A lesser-known equivalent to Google Docs & Office Web, Zoho offers free and subscription productivity apps, as well as integrated specialty business apps for project management, customer relationship management, work orders, workflow, and more.
Dropbox View, Edit Dropbox for Windows, MacOS, iOS, Android, Windows Phone None
Many other cloud storage providers exist, including Amazon Cloud Drive, Apple iCloud, but DropBox leads the market in functionality and integrations.
Microsoft SharePoint Online View, Edit Microsoft OneDrive for Business on Windows, MacOS, iOS, Android, Windows Phone Office Web Suite + SharePoint Wiki & Rich Text Editors
Many other collaboration/intranet/content management systems options exist, but SharePoint Online serves as an exemplar. It integrates document repositories with web pages, wiki sites, discussion forums, and custom workflow capabilities.
Wikispaces View, Edit None Wikitext editor
If your needs are for highly collaborative editing with a web interface, but little need for advanced formatting, then a wiki may be a suitable choice. Wikispaces offers hosting, but there are many free wiki software options if you host yourself, notably MediaWiki, on which Wikipedia is built.
Github View, Edit Various Git clients on Windows, MacOS, iOS, Android Markdown
Git is a popular version control system. While used primarily for collaborating on software projects, it can handle storage and version maintenance of any file type, so if tracking and approval of document changes is important to you, version control software may be useful. You can host your own for free or use a hosted service, with Github being the most popular. Other providers, notably Bitbucket.org, also provide free and paid plans for hosting Git repositories.
Windows (SMB) File Server View, Edit Microsoft Windows Sync Center None
Once the de facto choice for sharing files, a traditional file server is now one of the least desirable, as it requires self-hosting and special setup for publishing over the Internet securely. On the file server front, a myriad of other protocol and platform choices exist (MacOS X [AFP], WebDAV, NFS, FTP), but all require far more setup and administration than the previously listed alternatives.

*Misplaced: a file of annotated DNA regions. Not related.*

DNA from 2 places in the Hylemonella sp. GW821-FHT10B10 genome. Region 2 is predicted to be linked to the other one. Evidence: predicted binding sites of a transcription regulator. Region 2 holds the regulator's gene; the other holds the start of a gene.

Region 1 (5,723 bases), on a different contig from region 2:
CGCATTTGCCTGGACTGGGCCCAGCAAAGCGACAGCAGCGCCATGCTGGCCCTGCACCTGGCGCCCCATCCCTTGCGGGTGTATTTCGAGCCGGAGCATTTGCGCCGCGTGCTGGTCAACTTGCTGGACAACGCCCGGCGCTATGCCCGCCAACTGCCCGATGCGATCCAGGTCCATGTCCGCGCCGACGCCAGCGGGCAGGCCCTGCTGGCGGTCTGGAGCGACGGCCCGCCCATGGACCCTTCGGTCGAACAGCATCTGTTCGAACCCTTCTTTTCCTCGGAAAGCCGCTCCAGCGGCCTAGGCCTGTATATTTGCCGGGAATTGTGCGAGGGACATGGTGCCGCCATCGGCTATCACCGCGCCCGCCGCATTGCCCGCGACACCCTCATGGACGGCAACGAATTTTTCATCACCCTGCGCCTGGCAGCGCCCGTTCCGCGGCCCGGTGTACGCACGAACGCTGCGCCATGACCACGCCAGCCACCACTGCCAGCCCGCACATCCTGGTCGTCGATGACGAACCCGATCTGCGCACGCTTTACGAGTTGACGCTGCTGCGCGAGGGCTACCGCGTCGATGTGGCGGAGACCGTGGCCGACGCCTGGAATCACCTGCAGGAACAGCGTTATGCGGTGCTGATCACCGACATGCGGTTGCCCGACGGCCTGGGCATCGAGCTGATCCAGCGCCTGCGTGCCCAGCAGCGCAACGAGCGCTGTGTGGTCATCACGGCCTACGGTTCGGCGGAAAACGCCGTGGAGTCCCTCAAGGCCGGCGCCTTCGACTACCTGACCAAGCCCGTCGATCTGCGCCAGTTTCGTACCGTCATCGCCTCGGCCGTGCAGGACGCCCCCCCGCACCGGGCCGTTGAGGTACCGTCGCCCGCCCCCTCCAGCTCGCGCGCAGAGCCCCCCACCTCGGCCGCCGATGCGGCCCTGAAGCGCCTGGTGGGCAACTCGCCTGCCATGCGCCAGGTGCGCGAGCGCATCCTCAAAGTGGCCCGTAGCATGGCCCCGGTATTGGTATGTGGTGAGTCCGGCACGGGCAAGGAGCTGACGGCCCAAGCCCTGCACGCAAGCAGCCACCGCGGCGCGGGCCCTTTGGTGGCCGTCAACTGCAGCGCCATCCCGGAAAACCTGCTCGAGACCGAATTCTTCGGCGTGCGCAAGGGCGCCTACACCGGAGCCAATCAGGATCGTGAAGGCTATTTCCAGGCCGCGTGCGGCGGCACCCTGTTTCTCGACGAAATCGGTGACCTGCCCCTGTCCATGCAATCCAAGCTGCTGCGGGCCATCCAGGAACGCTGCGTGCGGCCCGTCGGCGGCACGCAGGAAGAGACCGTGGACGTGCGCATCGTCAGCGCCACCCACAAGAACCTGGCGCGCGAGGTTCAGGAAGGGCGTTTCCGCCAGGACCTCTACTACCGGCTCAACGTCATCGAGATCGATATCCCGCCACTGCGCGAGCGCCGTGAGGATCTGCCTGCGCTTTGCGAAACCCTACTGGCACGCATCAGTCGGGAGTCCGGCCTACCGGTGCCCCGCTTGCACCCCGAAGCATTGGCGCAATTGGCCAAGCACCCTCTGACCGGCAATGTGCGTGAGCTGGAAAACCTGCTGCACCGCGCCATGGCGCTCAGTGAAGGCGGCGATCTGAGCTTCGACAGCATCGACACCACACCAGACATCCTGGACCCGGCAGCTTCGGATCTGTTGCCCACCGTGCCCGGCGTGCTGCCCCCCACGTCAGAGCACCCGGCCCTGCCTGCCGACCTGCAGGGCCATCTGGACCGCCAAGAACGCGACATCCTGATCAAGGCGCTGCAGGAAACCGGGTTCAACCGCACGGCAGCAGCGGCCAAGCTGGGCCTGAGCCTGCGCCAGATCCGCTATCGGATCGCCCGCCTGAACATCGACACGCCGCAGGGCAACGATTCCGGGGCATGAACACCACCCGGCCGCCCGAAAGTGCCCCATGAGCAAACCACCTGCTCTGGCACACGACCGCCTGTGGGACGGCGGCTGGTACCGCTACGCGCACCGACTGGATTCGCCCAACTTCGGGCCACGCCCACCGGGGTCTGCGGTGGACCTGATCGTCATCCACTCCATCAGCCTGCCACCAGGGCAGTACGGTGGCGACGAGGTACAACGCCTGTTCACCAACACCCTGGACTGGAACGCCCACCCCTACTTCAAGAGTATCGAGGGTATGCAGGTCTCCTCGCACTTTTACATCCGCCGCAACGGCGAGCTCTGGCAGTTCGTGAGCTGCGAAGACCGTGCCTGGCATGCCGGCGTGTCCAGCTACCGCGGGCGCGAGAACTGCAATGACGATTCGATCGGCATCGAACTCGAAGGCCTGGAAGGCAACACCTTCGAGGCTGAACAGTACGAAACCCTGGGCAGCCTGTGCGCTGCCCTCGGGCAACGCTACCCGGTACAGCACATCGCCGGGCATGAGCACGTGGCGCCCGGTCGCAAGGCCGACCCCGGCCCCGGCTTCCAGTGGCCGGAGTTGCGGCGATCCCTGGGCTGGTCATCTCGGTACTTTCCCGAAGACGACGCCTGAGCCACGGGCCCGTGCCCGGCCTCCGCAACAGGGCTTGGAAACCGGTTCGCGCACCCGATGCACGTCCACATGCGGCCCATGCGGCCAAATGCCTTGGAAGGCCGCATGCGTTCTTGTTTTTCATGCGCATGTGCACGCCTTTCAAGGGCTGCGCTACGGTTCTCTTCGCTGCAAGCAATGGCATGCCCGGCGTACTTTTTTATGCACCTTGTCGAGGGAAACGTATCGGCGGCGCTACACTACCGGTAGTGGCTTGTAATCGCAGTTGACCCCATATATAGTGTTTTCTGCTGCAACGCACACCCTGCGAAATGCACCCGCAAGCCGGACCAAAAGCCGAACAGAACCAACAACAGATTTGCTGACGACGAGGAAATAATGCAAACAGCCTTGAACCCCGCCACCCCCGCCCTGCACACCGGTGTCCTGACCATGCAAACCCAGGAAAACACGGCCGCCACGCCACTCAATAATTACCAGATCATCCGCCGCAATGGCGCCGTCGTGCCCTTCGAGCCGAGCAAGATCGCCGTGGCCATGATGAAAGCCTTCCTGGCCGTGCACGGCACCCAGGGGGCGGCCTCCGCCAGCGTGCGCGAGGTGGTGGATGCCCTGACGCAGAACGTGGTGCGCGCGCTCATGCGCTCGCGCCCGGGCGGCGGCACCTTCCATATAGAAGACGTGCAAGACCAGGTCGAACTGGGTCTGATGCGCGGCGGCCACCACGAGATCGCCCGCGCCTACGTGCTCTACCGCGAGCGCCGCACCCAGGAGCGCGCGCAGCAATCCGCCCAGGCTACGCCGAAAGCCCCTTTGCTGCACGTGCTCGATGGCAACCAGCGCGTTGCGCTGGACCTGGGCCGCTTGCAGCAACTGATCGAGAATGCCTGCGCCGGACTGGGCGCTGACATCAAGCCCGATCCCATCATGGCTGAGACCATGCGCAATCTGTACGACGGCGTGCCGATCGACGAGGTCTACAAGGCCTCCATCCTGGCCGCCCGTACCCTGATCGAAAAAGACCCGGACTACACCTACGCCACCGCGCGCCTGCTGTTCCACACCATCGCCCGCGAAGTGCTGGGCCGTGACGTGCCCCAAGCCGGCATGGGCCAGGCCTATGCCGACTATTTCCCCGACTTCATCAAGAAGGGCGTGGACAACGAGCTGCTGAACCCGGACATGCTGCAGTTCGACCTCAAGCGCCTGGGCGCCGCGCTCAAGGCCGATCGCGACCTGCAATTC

Regardless of which publishing platform you choose, you’ll need to organize your documentation in similar ways. The next Process Pragmatist article will explore the essentials of organizing for efficient electronic distribution, including methods of creating master indexes of shared documentation for easy navigation.

In the meantime, please let me know what documentation distribution system you're having success (or challenges) with in the comments section following this post or via reply e-mail.

Documenting in Detail: Procedure Procedures

In the previous installment of the Process Pragmatist "Documenting in Detail" series, I introduced a sample Policy on writing Policies (as well as other common types of organizational documentation). In this article, I descend to greater depth of detail on documenting by delivering sample procedures for writing procedures. As with a "policy" policy, a "procedure" procedure is self-describing, and its presentation provides an opportunity to illustrate ways to format procedures.

I offer two different procedures, one linear/sequential and one iterative. Both are written according to the guidelines in the previously presented Documentation Policy. The sequential procedure is the standard, step-by-step approach to procedure writing and makes sense to follow to maximize procedure production efficiency. However, unless you're a technical writer, trainer, or quality expert dedicated to writing organizational procedures, you may find it a bit daunting to tackle.

If you're creating procedures as a small part of larger job responsibilities, the incremental and iterative approach may make matters more manageable. This approach to capturing procedural documentation is a more organic method of documenting a given procedure over time. It’s especially suited to situations where you are the person currently executing the procedure to be documented and have competing demands on your time.

Create & Deploy Standard Operating Procedure